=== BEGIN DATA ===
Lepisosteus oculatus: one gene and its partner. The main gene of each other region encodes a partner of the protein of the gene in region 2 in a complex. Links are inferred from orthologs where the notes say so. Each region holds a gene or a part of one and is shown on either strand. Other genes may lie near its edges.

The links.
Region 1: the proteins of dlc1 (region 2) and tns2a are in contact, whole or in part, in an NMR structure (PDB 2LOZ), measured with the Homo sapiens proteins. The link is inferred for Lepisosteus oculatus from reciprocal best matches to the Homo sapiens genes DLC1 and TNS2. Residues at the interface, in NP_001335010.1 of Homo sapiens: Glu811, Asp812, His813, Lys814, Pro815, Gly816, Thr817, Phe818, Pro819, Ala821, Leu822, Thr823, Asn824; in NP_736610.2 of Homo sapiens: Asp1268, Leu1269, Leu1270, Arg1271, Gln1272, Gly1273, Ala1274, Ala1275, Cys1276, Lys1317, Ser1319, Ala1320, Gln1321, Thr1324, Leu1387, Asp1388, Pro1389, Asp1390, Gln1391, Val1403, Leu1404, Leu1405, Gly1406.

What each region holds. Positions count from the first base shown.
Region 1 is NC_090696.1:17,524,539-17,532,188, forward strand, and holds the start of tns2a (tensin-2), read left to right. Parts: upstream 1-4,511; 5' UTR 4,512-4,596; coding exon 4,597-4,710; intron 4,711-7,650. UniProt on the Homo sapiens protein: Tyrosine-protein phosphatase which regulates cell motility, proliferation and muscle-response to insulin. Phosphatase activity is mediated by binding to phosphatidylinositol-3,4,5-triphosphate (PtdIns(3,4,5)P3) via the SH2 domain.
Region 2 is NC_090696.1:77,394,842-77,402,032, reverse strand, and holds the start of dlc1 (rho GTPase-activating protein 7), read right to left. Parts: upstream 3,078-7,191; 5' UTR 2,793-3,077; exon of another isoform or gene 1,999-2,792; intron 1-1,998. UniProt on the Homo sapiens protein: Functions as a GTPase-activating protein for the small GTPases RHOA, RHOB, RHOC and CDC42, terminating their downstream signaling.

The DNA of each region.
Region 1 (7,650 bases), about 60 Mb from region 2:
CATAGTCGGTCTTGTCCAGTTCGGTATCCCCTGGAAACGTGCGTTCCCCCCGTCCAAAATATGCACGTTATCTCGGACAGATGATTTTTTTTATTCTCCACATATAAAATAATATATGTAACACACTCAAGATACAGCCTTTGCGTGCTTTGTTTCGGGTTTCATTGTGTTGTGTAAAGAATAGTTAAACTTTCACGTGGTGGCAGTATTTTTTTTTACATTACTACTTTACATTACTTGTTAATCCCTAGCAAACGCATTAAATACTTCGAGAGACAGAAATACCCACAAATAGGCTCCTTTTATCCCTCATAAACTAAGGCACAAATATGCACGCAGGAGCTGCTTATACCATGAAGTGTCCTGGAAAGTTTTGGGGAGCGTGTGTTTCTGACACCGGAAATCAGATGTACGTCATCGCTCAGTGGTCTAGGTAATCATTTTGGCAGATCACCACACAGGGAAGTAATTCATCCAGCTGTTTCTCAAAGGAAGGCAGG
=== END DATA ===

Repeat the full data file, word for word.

Lepisosteus oculatus: one gene and its partner. The main gene of each other region encodes a partner of the protein of the gene in region 2 in a complex. Links are inferred from orthologs where the notes say so. Each region holds a gene or a part of one and is shown on either strand. Other genes may lie near its edges.

The links.
Region 1: the proteins of dlc1 (region 2) and tns2a are in contact, whole or in part, in an NMR structure (PDB 2LOZ), measured with the Homo sapiens proteins. The link is inferred for Lepisosteus oculatus from reciprocal best matches to the Homo sapiens genes DLC1 and TNS2. Residues at the interface, in NP_001335010.1 of Homo sapiens: Glu811, Asp812, His813, Lys814, Pro815, Gly816, Thr817, Phe818, Pro819, Ala821, Leu822, Thr823, Asn824; in NP_736610.2 of Homo sapiens: Asp1268, Leu1269, Leu1270, Arg1271, Gln1272, Gly1273, Ala1274, Ala1275, Cys1276, Lys1317, Ser1319, Ala1320, Gln1321, Thr1324, Leu1387, Asp1388, Pro1389, Asp1390, Gln1391, Val1403, Leu1404, Leu1405, Gly1406.

What each region holds. Positions count from the first base shown.
Region 1 is NC_090696.1:17,524,539-17,532,188, forward strand, and holds the start of tns2a (tensin-2), read left to right. Parts: upstream 1-4,511; 5' UTR 4,512-4,596; coding exon 4,597-4,710; intron 4,711-7,650. UniProt on the Homo sapiens protein: Tyrosine-protein phosphatase which regulates cell motility, proliferation and muscle-response to insulin. Phosphatase activity is mediated by binding to phosphatidylinositol-3,4,5-triphosphate (PtdIns(3,4,5)P3) via the SH2 domain.
Region 2 is NC_090696.1:77,394,842-77,402,032, reverse strand, and holds the start of dlc1 (rho GTPase-activating protein 7), read right to left. Parts: upstream 3,078-7,191; 5' UTR 2,793-3,077; exon of another isoform or gene 1,999-2,792; intron 1-1,998. UniProt on the Homo sapiens protein: Functions as a GTPase-activating protein for the small GTPases RHOA, RHOB, RHOC and CDC42, terminating their downstream signaling.

The DNA of each region.
Region 1 (7,650 bases), about 60 Mb from region 2:
CATAGTCGGTCTTGTCCAGTTCGGTATCCCCTGGAAACGTGCGTTCCCCCCGTCCAAAATATGCACGTTATCTCGGACAGATGATTTTTTTTATTCTCCACATATAAAATAATATATGTAACACACTCAAGATACAGCCTTTGCGTGCTTTGTTTCGGGTTTCATTGTGTTGTGTAAAGAATAGTTAAACTTTCACGTGGTGGCAGTATTTTTTTTTACATTACTACTTTACATTACTTGTTAATCCCTAGCAAACGCATTAAATACTTCGAGAGACAGAAATACCCACAAATAGGCTCCTTTTATCCCTCATAAACTAAGGCACAAATATGCACGCAGGAGCTGCTTATACCATGAAGTGTCCTGGAAAGTTTTGGGGAGCGTGTGTTTCTGACACCGGAAATCAGATGTACGTCATCGCTCAGTGGTCTAGGTAATCATTTTGGCAGATCACCACACAGGGAAGTAATTCATCCAGCTGTTTCTCAAAGGAAGGCAGG